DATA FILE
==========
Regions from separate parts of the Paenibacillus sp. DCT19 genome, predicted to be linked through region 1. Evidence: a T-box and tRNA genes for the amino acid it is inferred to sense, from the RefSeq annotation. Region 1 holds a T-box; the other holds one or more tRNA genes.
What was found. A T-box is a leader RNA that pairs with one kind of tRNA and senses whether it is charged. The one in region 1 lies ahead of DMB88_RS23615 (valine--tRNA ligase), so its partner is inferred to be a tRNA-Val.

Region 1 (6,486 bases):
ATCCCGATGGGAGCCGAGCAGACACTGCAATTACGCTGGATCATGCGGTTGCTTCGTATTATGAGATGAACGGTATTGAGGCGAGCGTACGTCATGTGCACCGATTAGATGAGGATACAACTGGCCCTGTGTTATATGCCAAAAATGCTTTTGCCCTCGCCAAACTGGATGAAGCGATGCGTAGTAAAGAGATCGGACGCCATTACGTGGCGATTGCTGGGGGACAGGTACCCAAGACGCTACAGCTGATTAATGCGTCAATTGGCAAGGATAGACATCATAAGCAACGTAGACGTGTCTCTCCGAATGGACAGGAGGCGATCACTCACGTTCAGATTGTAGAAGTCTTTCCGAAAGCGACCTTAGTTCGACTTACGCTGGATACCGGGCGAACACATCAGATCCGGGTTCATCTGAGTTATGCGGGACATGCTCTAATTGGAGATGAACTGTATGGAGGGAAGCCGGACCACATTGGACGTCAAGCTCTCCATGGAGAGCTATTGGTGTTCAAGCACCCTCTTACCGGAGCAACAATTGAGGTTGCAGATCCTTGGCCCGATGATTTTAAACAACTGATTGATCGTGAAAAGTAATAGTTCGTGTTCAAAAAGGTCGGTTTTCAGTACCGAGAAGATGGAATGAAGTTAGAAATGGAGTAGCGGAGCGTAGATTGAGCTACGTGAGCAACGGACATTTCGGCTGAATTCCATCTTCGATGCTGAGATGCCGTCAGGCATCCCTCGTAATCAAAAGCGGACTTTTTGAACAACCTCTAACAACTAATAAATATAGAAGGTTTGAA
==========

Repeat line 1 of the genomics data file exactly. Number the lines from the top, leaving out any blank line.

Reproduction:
Regions from separate parts of the Paenibacillus sp. DCT19 genome, predicted to be linked through region 1. Evidence: a T-box and tRNA genes for the amino acid it is inferred to sense, from the RefSeq annotation. Region 1 holds a T-box; the other holds one or more tRNA genes.